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A Few Opening Lines to Get Past a Customer’s Reflexive Defenses … and More of Your Questions for June

Plus, how to deal with showroomers.




A Few Opening Lines to Get Past a Customer’s Reflexive Defenses … and More of Your Questions for June

Numerous times your experts have told us, don’t use “How can I help you?” or “How are you today?” to greet a customer. But it seems today’s shoppers have been programmed to deflect just about any question. What to do?

Simple: Stop asking questions, or at least questions that can be answered with “No, thanks” or “Fine, thanks” or a dismissive smile. Watch a great salesperson in action and you’ll notice they often start with statements:

“Let me tell you what you are looking at …”

“That’s what we in the business call a statement piece. Would you like to try on a 5-carat diamond ring?”

“Hey there, you look a bit lost (to a man hovering around your Valentine’s Day display) …

“Ring sizer to the rescue!” (to a customer struggling with the size of a fashion ring)

“I bet your jewelry box looks just like this.”

“I love your bangle — what a great style!” (Because it’s coming from a jewelry expert, you’ve just made her day, and set yourself up for a sale.)

Obviously force of personality matters, but so does effort. Before approaching a customer, pay attention to her and then say something that shows her you’re paying attention. Shameless sincere flattery about the jewelry she’s wearing or her outfit nearly always works.

To be sure, customers, especially ear-budded millennials, often want some time to just explore by themselves (SMART Show speaker and retail expert Paco Underhill says the telltale sign of a woman wanting help is that her head will start to swing.) But for the most part, you’re only limited by your imagination.

I bought my store from my grandmother, who opened the business in the 1970s, when downtown was the place to be. But the neighborhood is aging and business is not so great. I’m torn between the cheaper option — investing to bring the store up to date — and relocating. What do you suggest?

Let location guide your decision. When we ask jewelers about their greatest regrets, “not moving earlier,” is among the most frequently cited. Spend time studying the options — customer demographics, the competition, the reasons people go to shop there (Is it to browse or rush in an pick up a loaf of bread?), local regulations, passing traffic … even the side of the street can make a big difference — and then put your faith in retail’s most important rule: location, location, location. “A move to a new location can easily increase sales 30 to 50 percent in the first year of the move, says sales trainer Shane Decker, who has visited thousands of stores around the country. Jay Klos, who won our America’s Coolest Store contest last year after moving to a new part of town and building his dream store, says it’s a good idea to put together a shortlist of several potential properties so you don’t become fixated on one spot.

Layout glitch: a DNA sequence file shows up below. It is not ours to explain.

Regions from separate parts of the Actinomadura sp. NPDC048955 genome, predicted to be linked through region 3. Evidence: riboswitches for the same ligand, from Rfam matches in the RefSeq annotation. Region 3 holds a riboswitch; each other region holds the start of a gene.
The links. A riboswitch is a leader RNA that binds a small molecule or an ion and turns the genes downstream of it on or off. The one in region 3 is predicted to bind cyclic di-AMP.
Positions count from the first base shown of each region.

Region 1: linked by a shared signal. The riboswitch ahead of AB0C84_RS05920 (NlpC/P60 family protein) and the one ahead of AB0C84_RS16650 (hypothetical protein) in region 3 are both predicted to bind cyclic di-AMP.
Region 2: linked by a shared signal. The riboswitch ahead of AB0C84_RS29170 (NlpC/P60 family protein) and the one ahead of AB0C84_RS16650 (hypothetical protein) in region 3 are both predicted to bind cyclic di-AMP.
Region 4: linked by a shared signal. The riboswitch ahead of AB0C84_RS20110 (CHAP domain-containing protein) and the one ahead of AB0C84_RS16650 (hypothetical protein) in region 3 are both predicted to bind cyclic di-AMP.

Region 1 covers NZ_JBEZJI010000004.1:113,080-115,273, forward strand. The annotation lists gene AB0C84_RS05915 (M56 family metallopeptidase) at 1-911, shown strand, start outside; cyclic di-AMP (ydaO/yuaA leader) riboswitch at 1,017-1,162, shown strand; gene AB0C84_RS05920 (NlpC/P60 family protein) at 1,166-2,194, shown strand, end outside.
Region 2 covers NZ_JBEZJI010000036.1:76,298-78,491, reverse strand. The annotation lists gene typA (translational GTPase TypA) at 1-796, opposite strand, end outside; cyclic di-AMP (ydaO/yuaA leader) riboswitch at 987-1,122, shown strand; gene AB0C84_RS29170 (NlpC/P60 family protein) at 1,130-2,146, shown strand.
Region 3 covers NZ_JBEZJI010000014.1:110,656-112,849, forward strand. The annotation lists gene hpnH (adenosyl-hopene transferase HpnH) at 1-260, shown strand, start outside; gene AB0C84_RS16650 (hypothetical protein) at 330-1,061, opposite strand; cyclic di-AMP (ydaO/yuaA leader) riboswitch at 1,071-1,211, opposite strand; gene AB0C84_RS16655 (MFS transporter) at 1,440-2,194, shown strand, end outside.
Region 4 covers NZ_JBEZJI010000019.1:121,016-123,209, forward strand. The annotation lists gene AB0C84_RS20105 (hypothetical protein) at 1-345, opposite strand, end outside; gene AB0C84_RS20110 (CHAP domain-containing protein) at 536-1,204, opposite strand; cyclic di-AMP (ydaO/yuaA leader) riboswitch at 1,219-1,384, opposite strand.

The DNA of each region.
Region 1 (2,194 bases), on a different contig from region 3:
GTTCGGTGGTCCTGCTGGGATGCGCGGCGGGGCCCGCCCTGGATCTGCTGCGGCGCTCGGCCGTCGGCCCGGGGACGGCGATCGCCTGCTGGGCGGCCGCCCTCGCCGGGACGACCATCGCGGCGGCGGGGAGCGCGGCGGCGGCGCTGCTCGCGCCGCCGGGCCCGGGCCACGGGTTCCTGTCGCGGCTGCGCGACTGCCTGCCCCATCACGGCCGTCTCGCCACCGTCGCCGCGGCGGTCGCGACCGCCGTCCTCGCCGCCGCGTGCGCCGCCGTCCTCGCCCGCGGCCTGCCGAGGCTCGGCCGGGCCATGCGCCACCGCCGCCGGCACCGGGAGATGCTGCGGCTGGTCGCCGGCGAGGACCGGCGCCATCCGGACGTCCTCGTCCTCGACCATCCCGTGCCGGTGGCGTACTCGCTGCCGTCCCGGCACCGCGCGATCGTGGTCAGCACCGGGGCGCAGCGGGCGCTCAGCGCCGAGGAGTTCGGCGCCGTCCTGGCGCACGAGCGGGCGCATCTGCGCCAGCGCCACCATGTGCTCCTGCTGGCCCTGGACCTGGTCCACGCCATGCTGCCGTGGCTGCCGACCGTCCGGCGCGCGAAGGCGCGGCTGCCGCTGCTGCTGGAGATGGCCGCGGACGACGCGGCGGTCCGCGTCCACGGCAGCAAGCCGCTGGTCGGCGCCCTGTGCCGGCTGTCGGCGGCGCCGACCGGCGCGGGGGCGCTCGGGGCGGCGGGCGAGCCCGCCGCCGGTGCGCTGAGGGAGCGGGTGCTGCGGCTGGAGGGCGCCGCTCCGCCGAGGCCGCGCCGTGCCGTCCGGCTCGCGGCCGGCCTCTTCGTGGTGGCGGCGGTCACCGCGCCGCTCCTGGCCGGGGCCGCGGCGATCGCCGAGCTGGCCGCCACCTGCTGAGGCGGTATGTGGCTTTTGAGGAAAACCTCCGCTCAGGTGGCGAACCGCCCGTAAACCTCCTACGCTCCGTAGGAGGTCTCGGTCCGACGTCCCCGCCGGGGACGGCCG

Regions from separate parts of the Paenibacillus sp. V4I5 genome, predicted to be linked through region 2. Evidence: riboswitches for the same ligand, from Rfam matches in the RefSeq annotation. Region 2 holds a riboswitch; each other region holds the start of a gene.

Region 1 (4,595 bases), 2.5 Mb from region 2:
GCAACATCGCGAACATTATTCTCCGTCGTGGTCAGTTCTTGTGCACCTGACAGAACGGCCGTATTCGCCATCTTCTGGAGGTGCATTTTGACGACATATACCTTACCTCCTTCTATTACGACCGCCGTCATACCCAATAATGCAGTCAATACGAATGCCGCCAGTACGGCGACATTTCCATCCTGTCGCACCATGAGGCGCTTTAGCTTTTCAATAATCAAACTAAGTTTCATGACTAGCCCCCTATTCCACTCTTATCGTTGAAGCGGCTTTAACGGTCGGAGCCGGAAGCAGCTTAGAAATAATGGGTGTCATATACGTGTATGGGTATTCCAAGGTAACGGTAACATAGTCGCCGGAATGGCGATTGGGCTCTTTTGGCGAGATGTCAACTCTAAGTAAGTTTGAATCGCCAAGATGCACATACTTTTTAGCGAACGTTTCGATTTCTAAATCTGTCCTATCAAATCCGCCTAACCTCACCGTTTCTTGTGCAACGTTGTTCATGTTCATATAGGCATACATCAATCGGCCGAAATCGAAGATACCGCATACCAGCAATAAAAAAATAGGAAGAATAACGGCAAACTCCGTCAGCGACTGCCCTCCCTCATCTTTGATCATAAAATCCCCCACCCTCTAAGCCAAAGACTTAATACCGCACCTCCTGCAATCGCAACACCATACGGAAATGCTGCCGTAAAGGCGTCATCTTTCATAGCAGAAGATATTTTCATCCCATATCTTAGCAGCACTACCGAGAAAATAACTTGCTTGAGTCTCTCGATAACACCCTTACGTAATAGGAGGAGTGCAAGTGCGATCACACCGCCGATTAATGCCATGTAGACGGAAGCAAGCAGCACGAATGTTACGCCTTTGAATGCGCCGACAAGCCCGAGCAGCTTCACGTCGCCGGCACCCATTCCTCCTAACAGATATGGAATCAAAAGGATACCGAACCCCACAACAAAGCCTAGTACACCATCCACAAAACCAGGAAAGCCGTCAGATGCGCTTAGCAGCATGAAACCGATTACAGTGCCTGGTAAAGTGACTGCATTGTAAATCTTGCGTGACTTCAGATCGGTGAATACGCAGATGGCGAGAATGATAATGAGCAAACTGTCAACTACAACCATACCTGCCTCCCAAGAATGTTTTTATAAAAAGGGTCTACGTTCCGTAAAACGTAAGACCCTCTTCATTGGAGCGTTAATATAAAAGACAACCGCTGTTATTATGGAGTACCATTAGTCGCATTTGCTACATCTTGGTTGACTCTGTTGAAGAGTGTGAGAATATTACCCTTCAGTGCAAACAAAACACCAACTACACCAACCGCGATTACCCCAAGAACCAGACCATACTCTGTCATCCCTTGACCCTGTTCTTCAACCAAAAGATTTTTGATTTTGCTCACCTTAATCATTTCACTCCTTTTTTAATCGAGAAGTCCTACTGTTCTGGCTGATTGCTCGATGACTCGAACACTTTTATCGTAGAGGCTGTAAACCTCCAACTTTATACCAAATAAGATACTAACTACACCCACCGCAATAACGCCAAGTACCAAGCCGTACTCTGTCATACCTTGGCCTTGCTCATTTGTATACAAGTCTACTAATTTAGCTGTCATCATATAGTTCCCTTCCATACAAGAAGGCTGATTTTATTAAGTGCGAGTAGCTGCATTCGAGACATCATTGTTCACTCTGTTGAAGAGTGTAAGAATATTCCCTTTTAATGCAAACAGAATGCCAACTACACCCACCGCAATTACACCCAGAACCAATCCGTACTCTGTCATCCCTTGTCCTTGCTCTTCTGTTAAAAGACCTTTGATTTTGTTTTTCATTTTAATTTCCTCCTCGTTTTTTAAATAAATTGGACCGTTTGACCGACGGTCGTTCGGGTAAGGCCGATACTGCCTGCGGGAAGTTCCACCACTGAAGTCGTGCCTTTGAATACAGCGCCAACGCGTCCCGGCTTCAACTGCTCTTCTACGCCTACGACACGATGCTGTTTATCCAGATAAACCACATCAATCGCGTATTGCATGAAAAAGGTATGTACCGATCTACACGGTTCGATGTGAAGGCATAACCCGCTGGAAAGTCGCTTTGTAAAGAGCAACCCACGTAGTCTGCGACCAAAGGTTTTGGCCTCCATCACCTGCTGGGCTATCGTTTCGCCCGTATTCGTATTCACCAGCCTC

How do I deal with showroomers?

• The first thing to do with these cellphone-armed comparison shoppers is just relax. Today, everyone’s a showroomer. In fact, you may want to encourage such behavior by making your store smartphone friendly with QR codes and SMS gateways in your windows and with showcases that connect to mobile-optimized Web pages that put information about your jewelry in the palms of your customers’ hands. With a bit of luck they’ll share it via Twitter, Facebook, Pinterest or email in just a click. The second thing to do is strategic. Fighting on price these days is a losing battle, so you should be:

• Emphasizing benefits such as the expertise available only at your store.

• Offer services unavailable from Internet vendors.

• Curating your assortments ever more carefully. Include unique items that cannot be found easily online.

A clothes retailer has asked me to take part in a fashion show. Should I do it?

Sure, it sounds like a great chance to expose your goods to a new crowd. The main thing to be aware of is that it’s pretty hard to see jewelry on a runway. If it’s just some models mingling with a regular crowd in a boutique situation, that should be fine, although if it’s a larger show in, say a mall setting, you may want to think about projecting images onto a back wall. Be sure to find out what co-promotions your friend had in mind. Will you get access to her mailing list, be able to follow up after the event?

Over the years, INSTORE has won 80 international journalism awards for its publication and website. Contact INSTORE's editors at [email protected].



Thinking of Liquidating? Think: Wilkerson

When Peter Reines, owner of Reines Jewelers in Charlottesville, VA, decided it was time to turn over the “reins” of his 45-year-old business to Jessica and Kevin Rogers, he chose Wilkerson to run his liquidation sale. It was, he says, the best way to maximize the return on his decades-long investment in fine jewelry. Now, with new owners at the helm, Reines can relax knowing that the sale was a success, and his new life is financially secure. And he’s glad he partnered with Wilkerson for this once-in-a-lifetime opportunity. “There’s just no way one person or company could run a sale the way we did,” he says.

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